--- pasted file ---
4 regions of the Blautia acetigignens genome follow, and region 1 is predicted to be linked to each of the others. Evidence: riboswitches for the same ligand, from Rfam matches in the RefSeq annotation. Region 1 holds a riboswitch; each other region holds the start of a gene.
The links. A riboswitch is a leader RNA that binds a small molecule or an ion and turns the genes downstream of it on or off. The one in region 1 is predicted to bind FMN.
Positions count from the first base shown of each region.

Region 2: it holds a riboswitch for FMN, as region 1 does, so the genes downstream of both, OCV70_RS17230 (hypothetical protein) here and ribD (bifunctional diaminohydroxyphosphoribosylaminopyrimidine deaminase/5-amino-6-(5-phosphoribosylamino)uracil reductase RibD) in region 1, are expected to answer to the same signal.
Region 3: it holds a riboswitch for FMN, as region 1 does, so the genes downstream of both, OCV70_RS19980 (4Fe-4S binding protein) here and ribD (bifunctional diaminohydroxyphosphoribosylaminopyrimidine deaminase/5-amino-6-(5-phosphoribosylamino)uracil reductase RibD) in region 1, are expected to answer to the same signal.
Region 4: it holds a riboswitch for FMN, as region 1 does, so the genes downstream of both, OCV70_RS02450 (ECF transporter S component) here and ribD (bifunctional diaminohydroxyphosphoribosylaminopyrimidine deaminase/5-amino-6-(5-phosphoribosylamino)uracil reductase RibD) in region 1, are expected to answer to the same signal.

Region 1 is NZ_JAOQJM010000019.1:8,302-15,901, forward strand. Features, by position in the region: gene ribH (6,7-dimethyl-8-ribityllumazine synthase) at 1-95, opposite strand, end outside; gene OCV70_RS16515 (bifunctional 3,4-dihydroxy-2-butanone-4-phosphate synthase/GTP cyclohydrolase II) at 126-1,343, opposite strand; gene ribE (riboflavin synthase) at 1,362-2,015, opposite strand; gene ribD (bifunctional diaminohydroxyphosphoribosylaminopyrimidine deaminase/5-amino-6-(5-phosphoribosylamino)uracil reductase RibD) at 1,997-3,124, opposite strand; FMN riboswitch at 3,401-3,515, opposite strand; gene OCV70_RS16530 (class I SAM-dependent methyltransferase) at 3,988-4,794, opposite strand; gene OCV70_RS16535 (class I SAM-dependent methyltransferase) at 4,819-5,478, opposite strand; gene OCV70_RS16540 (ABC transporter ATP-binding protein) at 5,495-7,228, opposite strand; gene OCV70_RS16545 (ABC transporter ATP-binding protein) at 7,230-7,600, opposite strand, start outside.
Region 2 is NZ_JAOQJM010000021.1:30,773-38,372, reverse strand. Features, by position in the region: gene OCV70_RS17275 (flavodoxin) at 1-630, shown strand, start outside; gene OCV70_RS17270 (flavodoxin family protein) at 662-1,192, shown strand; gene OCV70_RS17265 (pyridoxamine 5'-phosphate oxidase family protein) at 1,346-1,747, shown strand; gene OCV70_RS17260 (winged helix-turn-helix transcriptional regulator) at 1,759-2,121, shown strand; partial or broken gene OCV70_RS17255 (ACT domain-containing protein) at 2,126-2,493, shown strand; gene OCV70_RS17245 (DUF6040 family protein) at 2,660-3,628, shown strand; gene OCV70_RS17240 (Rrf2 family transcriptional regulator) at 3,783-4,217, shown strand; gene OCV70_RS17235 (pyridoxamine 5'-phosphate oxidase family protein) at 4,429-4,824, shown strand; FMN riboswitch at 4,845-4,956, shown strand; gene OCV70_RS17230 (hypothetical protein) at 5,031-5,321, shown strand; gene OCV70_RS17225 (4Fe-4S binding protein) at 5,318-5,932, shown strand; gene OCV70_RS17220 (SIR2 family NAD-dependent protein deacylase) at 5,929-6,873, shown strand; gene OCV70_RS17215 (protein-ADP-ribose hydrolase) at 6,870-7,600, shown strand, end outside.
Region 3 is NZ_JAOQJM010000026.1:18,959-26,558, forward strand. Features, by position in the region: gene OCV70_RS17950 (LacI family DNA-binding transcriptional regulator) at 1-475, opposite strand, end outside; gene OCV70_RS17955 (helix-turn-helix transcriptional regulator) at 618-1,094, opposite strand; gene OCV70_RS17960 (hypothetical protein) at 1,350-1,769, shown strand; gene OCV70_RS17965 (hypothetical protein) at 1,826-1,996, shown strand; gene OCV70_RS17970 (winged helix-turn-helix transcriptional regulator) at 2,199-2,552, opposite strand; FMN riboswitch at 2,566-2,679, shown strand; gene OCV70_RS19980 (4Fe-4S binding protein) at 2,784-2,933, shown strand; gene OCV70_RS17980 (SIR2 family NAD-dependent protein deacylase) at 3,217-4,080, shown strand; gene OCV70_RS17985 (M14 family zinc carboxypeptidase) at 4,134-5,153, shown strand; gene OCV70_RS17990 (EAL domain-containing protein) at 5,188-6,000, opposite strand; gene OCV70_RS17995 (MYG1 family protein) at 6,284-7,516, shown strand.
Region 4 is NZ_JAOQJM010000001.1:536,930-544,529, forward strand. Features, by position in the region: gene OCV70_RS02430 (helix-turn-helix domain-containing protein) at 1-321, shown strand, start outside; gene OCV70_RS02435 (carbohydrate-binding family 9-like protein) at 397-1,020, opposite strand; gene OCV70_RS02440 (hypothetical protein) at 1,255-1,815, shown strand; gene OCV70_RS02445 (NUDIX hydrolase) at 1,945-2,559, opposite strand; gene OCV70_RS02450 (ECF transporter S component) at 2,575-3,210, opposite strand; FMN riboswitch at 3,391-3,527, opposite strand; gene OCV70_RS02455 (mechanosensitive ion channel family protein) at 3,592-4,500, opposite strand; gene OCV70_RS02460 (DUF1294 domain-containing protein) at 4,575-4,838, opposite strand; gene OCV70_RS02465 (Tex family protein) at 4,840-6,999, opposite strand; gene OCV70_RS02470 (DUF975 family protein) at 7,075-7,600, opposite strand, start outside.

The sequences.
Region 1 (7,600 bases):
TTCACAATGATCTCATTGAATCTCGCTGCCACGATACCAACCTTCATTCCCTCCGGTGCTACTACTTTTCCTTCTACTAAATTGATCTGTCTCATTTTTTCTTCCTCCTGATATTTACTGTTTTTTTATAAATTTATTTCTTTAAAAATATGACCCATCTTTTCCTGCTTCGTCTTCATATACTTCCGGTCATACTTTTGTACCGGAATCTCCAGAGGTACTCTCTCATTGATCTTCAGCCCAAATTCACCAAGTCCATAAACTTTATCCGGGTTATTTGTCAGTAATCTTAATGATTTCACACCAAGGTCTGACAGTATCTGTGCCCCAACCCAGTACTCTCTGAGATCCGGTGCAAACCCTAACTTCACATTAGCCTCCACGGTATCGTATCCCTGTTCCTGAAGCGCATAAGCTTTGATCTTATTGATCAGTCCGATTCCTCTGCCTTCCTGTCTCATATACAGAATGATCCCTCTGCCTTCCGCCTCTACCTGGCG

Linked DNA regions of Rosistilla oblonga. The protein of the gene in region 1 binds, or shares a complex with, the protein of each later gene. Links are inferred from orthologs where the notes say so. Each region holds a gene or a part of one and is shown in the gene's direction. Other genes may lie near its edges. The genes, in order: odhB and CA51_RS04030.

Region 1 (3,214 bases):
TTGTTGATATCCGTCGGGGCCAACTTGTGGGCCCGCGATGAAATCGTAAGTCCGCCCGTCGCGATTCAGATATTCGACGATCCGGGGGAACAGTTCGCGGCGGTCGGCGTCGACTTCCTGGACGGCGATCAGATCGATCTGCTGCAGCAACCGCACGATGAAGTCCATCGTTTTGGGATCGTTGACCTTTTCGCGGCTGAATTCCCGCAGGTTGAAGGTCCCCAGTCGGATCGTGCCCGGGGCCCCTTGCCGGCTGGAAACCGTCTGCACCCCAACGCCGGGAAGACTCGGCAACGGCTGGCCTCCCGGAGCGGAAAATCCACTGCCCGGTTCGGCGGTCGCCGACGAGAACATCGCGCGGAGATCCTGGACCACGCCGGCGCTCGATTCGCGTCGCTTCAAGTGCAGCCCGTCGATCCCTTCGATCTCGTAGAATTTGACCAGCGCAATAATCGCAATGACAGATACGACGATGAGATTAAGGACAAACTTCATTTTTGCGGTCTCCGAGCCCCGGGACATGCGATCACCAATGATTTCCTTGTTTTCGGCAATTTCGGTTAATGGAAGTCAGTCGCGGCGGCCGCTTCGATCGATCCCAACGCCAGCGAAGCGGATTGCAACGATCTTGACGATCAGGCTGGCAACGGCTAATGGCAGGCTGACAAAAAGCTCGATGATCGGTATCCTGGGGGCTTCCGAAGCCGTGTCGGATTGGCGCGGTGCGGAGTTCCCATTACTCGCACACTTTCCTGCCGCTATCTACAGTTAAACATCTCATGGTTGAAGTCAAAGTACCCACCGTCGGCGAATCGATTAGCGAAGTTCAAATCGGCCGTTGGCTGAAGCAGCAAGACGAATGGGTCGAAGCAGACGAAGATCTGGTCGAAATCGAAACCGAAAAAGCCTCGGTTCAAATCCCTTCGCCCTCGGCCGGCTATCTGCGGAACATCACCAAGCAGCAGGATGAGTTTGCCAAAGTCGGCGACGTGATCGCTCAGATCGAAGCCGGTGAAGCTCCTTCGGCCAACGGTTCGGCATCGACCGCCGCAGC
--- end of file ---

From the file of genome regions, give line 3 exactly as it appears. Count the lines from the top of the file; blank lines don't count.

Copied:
Positions count from the first base shown of each region.